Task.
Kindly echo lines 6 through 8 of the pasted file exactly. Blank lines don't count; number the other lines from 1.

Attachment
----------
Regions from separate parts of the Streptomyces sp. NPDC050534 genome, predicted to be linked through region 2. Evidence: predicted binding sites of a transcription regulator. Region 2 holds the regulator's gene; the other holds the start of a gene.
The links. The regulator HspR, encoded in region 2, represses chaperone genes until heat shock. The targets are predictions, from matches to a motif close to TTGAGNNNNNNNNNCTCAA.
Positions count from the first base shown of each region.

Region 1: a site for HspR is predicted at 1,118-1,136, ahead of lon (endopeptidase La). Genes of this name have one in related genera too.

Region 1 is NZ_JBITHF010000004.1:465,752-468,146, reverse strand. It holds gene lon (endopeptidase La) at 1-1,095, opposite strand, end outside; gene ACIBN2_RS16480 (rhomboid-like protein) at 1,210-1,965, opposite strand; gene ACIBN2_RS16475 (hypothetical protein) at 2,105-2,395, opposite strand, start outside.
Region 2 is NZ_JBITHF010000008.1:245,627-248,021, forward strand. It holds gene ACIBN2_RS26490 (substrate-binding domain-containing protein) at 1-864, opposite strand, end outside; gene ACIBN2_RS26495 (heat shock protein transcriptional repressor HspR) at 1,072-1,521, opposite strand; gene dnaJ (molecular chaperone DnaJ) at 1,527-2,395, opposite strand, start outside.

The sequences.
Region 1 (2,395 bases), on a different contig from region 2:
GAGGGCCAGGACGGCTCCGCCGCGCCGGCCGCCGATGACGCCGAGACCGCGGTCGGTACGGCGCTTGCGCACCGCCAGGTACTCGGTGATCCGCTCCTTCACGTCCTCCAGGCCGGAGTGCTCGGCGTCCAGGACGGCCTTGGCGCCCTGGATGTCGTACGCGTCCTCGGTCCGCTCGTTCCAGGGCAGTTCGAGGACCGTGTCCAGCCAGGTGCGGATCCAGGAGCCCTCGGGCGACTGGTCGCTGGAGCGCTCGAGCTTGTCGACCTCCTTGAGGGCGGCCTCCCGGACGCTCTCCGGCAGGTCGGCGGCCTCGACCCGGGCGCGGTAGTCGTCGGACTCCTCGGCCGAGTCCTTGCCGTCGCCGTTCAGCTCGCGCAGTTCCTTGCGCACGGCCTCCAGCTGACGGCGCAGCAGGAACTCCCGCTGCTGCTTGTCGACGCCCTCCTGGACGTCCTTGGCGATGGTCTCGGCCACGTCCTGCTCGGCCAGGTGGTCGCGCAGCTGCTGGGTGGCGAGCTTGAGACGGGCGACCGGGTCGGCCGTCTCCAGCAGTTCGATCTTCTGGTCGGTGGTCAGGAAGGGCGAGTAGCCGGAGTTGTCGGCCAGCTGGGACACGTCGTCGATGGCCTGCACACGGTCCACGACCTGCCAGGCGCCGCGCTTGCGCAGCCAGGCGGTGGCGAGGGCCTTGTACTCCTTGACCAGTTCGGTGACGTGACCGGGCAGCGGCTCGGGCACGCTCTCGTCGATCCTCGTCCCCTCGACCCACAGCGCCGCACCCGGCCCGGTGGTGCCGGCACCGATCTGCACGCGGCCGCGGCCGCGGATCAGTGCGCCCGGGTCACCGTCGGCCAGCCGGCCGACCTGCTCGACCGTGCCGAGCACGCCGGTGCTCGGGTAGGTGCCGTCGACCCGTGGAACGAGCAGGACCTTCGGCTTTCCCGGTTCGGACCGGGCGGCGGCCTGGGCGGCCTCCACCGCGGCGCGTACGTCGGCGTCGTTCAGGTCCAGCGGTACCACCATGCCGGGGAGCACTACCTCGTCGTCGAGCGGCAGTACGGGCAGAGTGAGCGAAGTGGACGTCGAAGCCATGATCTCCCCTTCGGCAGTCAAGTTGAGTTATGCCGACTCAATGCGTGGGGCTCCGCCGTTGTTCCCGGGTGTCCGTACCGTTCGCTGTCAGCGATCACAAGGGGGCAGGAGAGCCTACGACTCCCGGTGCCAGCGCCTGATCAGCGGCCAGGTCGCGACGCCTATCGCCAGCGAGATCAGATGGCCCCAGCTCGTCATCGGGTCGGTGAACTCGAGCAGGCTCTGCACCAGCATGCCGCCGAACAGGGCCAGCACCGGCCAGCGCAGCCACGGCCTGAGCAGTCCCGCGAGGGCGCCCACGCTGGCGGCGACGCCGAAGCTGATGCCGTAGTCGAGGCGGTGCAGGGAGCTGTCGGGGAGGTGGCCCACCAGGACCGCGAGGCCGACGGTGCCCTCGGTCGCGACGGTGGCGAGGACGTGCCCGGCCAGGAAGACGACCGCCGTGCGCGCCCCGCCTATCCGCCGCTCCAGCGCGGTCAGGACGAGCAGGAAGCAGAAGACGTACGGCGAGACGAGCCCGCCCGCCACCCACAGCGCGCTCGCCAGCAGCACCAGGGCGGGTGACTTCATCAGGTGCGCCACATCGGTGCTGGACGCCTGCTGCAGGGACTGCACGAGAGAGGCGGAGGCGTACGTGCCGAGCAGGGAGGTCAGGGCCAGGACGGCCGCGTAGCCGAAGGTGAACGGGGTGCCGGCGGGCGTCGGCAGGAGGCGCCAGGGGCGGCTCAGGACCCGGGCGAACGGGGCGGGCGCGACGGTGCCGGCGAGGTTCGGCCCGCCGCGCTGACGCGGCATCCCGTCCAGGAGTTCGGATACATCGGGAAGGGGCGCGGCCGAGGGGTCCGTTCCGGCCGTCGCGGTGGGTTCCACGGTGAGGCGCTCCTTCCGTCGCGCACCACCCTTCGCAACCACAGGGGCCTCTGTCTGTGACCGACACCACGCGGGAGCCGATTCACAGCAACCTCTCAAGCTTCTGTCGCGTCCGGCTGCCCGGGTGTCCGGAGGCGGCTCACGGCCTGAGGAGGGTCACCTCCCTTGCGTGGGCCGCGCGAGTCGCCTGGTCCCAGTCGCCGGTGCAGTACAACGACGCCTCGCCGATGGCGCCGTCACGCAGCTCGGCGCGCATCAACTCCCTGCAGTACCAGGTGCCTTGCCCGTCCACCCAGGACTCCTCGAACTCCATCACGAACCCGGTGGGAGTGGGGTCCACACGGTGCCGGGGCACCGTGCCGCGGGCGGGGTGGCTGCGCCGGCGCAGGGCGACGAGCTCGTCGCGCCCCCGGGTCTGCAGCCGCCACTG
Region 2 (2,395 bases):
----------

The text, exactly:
Region 2 is NZ_JBITHF010000008.1:245,627-248,021, forward strand. It holds gene ACIBN2_RS26490 (substrate-binding domain-containing protein) at 1-864, opposite strand, end outside; gene ACIBN2_RS26495 (heat shock protein transcriptional repressor HspR) at 1,072-1,521, opposite strand; gene dnaJ (molecular chaperone DnaJ) at 1,527-2,395, opposite strand, start outside.

The sequences.
Region 1 (2,395 bases), on a different contig from region 2: